Oregon Health CO-OP closed July 31, 2016; in liquidation as of 2017

On July 8, 2016 the Oregon Department of Consumer and Business Services announced that Oregon Health CO-OP would cease operations as of July 31. Oregon started out with two CO-OPs in 2014, but the other already failed at the end of 2015.

At that point, there were 11,800 people with individual market coverage through Oregon Health CO-OP. A special enrollment period began on July 11 for Oregon Health CO-OP members to select coverage from another carrier. But shortly after it began, state officials in Oregon advised CO-OP members to wait a few more days before selecting a new plan, as the state was trying to work out a solution that would allow members to switch to a different plan with full credit for the out-of-pocket expenses they’ve incurred thus far in 2016.

Ultimately, their efforts were successful. On July 18, the Oregon Department of Consumer and Business Services announced that the other carriers in the individual market in Oregon had agreed to apply CO-OP members’ already-accrued out-of-pocket expenses towards their new plans that took effect August 1.

Typically, when health insurance carriers are forced to shut down, the transition happens at the end of the year, so out-of-pocket expenses would be resetting anyway. Oregon Health CO-OP’s situation was unusual, in that it shut down mid-year. But in a similar situation, when New York‘s CO-OP shut down in November 2015, the state worked out a deal with three other carriers to allow members to switch to a new plan without having to start over on their out-of-pocket for the year.

There were also about 8,800 Oregon Health CO-OP enrollees in the small and large group market who had to transition to new plans with August 1 effective dates. The state’s notification about out-of-pocket expense carry-over did not apply to small groups; they noted that small group members may have to start over on their out-of-pocket exposure, depending on the carrier that they choose for their replacement coverage.

In March 2017, the state filed a petition for liquidation in order to liquidate Oregon Health CO-OP’s remaining assets and distribute the money to creditors.

LifeWise exited Oregon at the end of 2016

In April 2016, LifeWise Health Plan of Oregon announced that they would exit the state at the end of 2016, including both the individual and group market. Enrollees were able to keep their coverage through December 31, but had to pick a different plan for 2017 (if they failed to do so, the exchange would auto-enroll them into a plan from another carrier).

LifeWise offered plans state-wide in the Oregon exchange in 2016.

Zoom+ Performance Health Plan exited exchange at the end of 2016; closing entirely at the end of 2017 and is now in receivership

Zoom notified DCBS in August 2016 that they would exit the Oregon exchange at the end of 2016. Zoom had been the only exchange carrier that had planned to increase its coverage area for 2017 (they already offered plans in Clackamas and Multnomah counties in 2016, but had planned to add Washington county to their coverage area in 2017). Instead, they only offered off-exchange plans in those three counties in 2017.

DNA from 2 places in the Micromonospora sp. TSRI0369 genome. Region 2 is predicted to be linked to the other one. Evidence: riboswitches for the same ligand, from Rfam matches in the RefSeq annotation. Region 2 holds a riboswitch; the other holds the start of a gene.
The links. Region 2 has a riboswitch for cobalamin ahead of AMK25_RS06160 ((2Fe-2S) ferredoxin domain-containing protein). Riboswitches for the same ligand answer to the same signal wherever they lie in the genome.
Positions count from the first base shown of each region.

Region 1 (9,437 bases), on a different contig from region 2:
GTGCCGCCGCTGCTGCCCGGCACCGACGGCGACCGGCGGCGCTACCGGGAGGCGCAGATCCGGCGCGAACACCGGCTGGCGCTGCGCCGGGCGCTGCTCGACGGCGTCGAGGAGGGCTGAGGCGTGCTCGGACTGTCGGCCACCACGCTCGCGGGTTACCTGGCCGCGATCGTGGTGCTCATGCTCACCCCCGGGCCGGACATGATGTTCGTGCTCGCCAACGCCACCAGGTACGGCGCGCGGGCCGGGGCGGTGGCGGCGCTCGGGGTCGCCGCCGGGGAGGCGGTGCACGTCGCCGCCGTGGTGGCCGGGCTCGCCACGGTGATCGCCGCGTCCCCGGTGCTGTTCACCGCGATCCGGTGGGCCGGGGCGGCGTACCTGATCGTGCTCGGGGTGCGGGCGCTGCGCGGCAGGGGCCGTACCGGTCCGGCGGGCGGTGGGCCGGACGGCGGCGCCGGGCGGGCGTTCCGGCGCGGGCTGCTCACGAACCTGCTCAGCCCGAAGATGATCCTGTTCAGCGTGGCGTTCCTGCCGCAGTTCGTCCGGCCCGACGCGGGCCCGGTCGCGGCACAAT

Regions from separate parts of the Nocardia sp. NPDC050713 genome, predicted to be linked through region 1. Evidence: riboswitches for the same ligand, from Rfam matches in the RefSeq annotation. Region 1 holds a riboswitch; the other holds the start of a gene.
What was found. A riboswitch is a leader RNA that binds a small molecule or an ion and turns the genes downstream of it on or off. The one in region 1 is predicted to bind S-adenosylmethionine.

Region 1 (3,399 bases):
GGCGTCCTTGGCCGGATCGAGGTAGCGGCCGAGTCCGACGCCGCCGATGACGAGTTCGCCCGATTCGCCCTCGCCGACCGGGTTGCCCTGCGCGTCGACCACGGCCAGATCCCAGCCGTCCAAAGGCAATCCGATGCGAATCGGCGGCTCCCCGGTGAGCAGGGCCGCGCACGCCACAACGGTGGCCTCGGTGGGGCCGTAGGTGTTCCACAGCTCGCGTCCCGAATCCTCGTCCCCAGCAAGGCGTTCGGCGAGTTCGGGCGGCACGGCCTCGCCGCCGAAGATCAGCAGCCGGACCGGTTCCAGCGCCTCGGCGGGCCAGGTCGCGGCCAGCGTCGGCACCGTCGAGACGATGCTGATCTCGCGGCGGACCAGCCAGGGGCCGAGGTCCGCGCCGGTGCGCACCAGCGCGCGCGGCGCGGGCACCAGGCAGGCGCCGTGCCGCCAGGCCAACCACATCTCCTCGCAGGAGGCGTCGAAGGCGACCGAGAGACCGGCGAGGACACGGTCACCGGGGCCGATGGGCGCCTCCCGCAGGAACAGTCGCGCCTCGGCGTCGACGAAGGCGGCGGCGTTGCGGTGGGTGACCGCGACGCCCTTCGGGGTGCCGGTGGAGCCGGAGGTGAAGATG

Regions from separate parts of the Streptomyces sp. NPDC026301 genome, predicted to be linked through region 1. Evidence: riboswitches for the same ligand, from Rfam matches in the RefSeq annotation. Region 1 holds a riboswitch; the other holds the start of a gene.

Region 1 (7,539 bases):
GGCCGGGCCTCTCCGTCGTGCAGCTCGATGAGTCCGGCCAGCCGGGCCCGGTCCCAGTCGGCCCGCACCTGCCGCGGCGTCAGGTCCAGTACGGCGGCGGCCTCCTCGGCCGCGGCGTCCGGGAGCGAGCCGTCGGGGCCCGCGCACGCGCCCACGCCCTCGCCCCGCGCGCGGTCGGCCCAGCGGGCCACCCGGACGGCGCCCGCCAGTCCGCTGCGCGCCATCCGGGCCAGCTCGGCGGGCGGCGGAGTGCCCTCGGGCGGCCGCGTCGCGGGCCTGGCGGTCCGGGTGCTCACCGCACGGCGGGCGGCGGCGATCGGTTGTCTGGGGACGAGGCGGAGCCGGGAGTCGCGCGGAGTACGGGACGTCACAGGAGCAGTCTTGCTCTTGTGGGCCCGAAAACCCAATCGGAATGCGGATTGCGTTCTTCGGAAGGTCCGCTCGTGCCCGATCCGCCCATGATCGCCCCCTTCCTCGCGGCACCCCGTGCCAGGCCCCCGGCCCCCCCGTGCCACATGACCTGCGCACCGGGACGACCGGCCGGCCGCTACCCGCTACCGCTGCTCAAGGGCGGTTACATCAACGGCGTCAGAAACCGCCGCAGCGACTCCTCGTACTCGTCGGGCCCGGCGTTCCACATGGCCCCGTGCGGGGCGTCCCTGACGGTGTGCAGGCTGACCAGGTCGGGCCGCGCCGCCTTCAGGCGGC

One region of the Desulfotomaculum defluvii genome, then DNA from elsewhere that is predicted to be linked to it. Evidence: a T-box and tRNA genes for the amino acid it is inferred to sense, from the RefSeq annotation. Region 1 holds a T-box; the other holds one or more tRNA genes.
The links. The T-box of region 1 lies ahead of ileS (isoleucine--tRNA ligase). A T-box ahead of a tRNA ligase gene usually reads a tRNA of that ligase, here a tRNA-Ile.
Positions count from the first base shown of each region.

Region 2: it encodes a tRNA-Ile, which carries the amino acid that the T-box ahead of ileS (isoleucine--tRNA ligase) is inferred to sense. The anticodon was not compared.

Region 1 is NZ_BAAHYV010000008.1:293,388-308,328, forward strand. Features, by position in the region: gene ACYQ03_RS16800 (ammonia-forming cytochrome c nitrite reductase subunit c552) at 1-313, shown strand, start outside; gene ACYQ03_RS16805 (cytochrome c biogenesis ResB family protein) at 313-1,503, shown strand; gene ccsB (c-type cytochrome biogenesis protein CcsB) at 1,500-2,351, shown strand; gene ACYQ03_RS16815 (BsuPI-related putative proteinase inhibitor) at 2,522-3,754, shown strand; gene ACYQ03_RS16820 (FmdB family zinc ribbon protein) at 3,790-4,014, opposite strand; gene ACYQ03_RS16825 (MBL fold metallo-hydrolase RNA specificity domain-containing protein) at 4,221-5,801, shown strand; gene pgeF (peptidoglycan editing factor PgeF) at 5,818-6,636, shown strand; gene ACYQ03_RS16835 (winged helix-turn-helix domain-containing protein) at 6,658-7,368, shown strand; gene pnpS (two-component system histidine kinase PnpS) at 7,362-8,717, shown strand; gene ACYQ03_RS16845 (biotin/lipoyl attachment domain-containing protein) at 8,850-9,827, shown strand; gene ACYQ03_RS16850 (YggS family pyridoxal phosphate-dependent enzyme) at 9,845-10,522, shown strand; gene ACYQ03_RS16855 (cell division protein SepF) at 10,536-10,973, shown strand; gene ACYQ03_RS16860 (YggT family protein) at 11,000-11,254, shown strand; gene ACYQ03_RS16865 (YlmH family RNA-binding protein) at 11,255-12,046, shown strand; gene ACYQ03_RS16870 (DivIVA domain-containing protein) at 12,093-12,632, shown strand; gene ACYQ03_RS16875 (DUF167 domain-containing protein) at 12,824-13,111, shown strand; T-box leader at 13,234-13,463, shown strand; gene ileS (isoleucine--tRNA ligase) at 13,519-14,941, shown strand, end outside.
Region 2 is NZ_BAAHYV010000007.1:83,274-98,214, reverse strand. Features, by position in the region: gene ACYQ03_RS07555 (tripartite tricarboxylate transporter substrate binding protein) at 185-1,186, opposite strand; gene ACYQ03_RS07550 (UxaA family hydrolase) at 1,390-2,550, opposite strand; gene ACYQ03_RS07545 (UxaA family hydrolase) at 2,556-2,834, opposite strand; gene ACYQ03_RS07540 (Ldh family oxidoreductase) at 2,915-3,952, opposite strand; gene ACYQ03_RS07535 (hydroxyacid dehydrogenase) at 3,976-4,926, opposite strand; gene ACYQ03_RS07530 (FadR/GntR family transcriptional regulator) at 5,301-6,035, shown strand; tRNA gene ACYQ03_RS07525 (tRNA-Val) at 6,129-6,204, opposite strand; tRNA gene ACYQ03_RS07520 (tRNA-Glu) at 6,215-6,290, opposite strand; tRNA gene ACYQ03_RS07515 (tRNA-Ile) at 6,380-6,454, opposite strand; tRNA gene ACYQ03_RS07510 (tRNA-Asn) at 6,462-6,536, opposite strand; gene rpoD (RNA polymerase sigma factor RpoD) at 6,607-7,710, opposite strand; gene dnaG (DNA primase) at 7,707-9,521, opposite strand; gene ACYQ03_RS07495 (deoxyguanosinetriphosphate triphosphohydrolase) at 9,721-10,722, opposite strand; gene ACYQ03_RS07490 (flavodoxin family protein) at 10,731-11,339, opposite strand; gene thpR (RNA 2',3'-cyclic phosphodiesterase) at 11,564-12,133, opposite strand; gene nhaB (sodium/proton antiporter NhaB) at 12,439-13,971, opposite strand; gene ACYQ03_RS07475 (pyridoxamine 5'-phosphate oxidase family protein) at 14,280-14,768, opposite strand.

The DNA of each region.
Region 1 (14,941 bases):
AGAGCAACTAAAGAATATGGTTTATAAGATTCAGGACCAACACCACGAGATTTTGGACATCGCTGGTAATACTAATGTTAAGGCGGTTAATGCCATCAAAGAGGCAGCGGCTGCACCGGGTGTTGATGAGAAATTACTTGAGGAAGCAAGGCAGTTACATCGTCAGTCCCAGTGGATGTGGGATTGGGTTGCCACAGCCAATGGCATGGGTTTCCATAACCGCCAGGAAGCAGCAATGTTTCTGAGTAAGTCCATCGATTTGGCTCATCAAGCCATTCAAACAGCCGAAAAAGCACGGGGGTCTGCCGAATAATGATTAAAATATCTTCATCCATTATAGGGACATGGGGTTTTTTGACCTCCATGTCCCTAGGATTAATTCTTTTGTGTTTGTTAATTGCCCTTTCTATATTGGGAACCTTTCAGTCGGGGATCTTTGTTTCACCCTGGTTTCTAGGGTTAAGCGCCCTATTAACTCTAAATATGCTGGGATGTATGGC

In 2016, Zoom had 839 on-exchange members, and 871 off-exchange. Their total individual market enrollment stood at 735 (all off-exchange) as of early April 2017. According to the Oregon Division of Financial Regulation, Zoom’s total membership in 2017, including small group enrollment, is under 2,000 people.

In early April, Zoom Health Plan notified Oregon regulators that they intended to close entirely at the end of 2017. They were also placed under supervision, and insurance regulators have been on-site throughout much of April, overseeing operations. On April 21, state regulators moved to place Zoom Health Plan into receivership. The state has filed suit against the insurer to recoup $3 million in claims that should have been paid (note that the receivership does not impact Zoom+ Care clinics in Oregon; only the insurance plan is in receivership).

All Zoom Health members will need to secure new coverage for 2018, as the insurer will close completely at the end of 2017.

Trillium exited Oregon at the end of 2016

Trillium (which primarily provides Medicaid managed care) offered on-exchange plans in 2016, but only in Lane county. In June 2016, the state approved the sale of Trillium to Missouri-based Centene, and Trillium did not file rates to sell plans in any Oregon county for 2017.

Oregon reconsidered a state-run enrollment platform; opted to stay with

Oregon launched a state-run exchange in October 2013, but it was a failure from the start. It never worked properly, and the state opted to switch to the enrollment platform starting with 2015 enrollments. But Oregon has retained control over the exchange with the Oregon Department of Consumer and Business Services (DCBS) responsible for exchange oversight.

Oregon charges insurers a fee of $9.66 per-member per-month to pay for the exchange, but has thus far been able to use without pay any additional fees to the federal government. That will change starting in 2017 however.